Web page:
Is the White Glove Test Dead?

Will the EPA's July 15th announcement re: Clearance Testing eliminate the White Glove Test? There is much speculation,  but the details that were outlined in the proposal printed in the May 6, 2010 Federal Register provide some insight.

Contained in that document, the EPA states that they are proposing to require dust wipe testing be performed after the following interior renovation jobs: (May 6 Federal Register, page number 25047)

  • Removal or replacement of window or door frames
  • Use of a heat gun below 1100 degrees F, or high speed tools (i.e. sanders) for paint removal.
  • Scraping 60 or more square feet of painted surface.
  • Removing 40 or more square feet of trim, cabinetry, molding or other fixtures.
  • Removal of 6 or more square feet of  plaster and lath by “destructive” means, which the EPA has loosely defined as that done with a sledgehammer.  If you are not performing these types of work, the new ruling may not have any effect on your business.

These work sites would require dust-wipe testing by an accredited dust-sampling technician, a certified inspector, or a certified risk assessor in an EPA-certified off-site laboratory or in a mobile laboratory on-site. 

In the Federal Register it is clarified that “under this proposal, dust-wipe testing would be performed after cleaning verification, not instead of it.”

If you do the types of work listed above, the proposed changes are would greatly impact the cost, procedure, timing and difficulty of performing RRP.  If the EPA decides to extend the proposal for all types of work currently noted in the RRP Rule, it will mean that current methods of sampling and clearance testing will no longer be something a firm can accomplish … unless the new rule allows renovators to choose to take on more training, tools, and certification to allow compliance.

Clarification of Terms You Need to Know
Some of our readers have indicated confusion about the July 15 Clearance Testing proposal terminology and requirements, with respect to clearance testing, dust sampling, and certification levels as defined by the EPA.  There is good cause for the confusion, since we aren’t lawyers and there is a lot of gray area in RRP and the proposed changes as far as how things are defined.  Here are some common terms used by the EPA as they are defined in the May 6, 2010 Federal Register:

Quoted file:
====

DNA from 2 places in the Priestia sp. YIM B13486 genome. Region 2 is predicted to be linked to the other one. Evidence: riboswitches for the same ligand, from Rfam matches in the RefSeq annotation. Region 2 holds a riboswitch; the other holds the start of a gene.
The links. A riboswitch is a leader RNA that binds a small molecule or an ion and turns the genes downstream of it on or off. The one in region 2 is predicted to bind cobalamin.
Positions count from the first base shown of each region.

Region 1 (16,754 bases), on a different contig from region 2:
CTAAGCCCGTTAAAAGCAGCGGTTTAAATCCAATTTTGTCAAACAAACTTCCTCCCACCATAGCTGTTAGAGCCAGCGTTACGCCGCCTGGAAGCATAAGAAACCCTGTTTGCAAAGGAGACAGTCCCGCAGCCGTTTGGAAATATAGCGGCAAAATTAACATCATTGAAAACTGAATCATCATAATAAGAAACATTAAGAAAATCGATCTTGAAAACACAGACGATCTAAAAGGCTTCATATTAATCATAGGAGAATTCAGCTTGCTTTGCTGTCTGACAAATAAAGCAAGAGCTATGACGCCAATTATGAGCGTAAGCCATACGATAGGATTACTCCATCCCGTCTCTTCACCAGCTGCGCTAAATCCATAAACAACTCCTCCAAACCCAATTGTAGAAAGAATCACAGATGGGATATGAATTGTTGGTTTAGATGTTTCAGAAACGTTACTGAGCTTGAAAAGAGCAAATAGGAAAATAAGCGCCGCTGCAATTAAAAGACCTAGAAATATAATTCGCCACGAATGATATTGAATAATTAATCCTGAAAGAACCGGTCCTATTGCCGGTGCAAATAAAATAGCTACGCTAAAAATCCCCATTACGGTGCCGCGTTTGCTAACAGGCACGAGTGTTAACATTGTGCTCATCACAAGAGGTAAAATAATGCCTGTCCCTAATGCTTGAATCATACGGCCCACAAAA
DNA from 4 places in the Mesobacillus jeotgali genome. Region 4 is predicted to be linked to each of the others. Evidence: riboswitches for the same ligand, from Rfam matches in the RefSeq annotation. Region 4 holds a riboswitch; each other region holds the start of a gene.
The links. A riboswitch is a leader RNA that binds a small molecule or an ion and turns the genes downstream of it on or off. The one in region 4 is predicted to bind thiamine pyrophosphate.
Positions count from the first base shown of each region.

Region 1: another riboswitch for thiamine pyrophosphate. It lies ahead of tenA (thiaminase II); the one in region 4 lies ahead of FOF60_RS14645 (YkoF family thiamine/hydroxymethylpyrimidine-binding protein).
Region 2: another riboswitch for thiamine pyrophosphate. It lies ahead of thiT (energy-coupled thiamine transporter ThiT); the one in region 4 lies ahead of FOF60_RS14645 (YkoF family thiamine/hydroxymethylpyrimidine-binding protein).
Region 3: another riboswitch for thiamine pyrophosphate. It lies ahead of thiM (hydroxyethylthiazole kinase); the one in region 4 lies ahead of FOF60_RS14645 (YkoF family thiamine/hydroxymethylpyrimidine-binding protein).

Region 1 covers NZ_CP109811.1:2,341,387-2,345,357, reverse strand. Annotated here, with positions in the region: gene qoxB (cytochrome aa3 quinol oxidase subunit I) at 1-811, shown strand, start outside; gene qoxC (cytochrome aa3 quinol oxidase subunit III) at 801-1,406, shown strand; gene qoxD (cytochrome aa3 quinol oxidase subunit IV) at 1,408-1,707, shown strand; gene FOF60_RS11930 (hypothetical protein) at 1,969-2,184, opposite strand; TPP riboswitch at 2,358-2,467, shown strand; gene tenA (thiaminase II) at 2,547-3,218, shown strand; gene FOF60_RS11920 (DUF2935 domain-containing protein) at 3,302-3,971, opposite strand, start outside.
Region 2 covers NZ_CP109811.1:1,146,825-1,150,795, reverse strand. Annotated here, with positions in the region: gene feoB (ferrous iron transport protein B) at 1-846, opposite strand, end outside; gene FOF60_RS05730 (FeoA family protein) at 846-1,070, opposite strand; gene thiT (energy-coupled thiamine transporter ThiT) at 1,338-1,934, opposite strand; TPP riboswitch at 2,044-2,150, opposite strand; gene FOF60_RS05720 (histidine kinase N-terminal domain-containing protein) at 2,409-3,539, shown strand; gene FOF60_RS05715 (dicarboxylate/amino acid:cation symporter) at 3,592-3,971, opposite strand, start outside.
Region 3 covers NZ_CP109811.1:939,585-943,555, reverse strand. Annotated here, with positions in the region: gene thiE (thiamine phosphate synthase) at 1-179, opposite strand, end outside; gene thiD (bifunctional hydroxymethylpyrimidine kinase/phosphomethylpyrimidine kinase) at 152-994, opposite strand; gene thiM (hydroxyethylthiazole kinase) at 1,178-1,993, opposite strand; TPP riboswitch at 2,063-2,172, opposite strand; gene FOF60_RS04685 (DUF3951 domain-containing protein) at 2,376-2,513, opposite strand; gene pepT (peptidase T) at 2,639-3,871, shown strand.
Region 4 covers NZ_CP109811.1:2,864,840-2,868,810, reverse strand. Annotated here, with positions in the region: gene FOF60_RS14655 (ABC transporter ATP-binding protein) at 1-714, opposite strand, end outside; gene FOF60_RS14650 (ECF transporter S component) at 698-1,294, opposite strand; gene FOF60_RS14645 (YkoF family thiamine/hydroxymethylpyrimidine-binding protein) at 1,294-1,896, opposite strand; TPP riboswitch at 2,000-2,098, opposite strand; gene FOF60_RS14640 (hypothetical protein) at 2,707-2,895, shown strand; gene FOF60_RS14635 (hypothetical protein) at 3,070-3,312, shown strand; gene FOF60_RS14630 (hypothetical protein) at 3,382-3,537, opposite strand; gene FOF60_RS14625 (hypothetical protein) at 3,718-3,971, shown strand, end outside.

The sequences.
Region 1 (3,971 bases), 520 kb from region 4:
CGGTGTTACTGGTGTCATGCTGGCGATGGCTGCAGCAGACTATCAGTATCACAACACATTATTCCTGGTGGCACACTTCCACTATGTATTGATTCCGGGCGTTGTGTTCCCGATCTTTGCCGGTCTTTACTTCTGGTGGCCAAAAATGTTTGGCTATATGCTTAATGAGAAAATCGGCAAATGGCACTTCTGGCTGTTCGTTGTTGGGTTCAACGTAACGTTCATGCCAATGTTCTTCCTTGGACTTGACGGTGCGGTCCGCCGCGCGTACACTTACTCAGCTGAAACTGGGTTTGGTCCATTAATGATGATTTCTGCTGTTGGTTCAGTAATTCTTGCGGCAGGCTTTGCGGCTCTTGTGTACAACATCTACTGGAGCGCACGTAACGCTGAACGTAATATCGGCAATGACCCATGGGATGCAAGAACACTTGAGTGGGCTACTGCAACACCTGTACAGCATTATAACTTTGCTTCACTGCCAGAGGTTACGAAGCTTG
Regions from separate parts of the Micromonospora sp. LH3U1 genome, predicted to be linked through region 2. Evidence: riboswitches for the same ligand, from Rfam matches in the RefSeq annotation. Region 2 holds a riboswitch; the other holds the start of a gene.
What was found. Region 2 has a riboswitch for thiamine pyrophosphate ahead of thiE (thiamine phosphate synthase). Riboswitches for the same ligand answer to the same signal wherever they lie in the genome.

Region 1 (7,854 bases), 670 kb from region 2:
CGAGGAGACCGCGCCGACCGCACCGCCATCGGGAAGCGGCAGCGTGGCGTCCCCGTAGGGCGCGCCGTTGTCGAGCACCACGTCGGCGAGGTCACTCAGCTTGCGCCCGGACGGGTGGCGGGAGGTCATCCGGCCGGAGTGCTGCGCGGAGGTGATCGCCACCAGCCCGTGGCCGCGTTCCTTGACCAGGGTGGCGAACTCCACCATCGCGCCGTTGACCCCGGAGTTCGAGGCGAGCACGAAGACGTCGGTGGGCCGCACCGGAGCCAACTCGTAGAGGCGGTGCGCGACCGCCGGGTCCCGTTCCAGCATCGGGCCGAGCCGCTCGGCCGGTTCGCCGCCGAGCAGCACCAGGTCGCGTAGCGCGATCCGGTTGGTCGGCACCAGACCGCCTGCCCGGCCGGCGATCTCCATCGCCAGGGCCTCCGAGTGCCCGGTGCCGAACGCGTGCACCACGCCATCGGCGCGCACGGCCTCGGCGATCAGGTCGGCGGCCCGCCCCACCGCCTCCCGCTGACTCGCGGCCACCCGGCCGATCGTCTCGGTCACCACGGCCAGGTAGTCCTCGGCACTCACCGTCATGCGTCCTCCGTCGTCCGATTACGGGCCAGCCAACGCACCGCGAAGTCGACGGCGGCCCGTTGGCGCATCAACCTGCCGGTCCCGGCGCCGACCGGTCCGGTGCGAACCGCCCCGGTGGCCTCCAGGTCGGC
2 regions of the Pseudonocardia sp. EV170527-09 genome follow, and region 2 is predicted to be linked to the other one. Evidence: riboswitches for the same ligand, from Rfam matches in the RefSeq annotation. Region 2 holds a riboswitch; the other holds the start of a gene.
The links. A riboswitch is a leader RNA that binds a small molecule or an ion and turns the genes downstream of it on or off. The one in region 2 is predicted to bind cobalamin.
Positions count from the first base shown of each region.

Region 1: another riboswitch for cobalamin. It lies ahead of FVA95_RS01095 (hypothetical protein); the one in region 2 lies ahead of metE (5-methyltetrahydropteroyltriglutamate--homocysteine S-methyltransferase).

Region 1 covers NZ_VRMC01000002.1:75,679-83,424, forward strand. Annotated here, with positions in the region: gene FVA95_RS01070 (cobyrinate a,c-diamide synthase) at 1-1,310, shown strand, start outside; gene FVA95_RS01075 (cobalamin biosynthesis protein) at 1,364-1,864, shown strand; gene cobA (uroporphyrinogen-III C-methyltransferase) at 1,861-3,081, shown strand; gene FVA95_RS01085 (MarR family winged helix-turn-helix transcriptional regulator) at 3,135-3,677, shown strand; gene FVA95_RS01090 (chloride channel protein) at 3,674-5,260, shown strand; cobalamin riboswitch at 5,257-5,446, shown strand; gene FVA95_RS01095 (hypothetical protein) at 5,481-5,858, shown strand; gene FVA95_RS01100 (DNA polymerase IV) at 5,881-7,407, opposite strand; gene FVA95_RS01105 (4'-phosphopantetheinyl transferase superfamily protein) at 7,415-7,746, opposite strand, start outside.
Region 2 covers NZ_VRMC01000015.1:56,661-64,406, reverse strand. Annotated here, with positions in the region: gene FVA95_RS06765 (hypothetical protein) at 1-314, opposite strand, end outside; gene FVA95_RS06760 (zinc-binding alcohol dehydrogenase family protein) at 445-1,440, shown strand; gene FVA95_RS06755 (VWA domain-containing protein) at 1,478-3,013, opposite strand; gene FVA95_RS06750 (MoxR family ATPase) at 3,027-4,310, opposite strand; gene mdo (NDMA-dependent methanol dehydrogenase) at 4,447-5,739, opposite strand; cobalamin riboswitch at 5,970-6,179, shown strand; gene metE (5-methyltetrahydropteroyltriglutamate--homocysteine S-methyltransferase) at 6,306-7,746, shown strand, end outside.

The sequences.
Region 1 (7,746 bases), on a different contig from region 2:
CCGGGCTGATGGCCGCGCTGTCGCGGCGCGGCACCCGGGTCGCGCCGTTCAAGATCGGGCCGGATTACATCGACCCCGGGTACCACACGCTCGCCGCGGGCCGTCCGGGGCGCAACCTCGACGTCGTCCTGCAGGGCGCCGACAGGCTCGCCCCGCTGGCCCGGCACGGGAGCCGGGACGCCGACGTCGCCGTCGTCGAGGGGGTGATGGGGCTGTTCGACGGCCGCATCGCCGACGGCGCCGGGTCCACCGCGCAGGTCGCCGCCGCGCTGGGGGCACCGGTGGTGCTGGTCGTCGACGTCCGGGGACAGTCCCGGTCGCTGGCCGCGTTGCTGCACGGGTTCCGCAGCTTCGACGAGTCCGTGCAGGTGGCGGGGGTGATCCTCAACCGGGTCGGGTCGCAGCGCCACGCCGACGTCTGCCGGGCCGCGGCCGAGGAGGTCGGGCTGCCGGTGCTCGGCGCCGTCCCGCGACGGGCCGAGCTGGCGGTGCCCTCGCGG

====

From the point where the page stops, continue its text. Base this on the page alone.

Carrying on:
Dust-wipe sampling vs. Dust-wipe testing

Dust Wipe Sampling refers to specific activity of collecting the wipe samples, not to the analysis or reporting of results.

Dust Wipe Testing goes beyond the collection.  It is the collecting of wipe samples of dust on floors, windowsills, window troughs, and the analyzing of those samples for lead content, and reporting the results of the analysis to the owners and occupants of the building being renovated.

EPA is using "Dust Wipe Testing" in this notice to signal that sample analysis may be performed offsite in a traditional lab setting or on-site by a portable lab, so long as the entity performing the analysis is accredited by National Lead Laboratory Accreditation Program.

Clearance
This is demonstrating, through dust wipe testing, that the floors, windowsill and window troughs in renovation work are below regulatory clearance standards. Clearance provides permission for occupancy and further work to continue and signals the finalization of on-site RRP work.

Certified Renovator vs. Dust Sampling Technician
Certified Renovator is the basic certification level that every firm performing RRP work must have.  It is important to note that the certified renovator is not the same as a Dust-sampling technician, which requires further credentials. To become an EPA-certified dust sampling technician, an individual must successfully complete the appropriate course accredited by EPA under §745.225.

A Dust Sampling Technician can perform dust clearance sampling.  The Dust Sampling Technician is also able to prepare the final clearance report based on the results from the EPA-certified lab.

Risk Assessors and Certified Inspectors
A lead risk assessor is trained to conduct risk assessments.  He can also sample for the presence of lead in dust and soil for the purposes of abatement clearance testing.

EPA website


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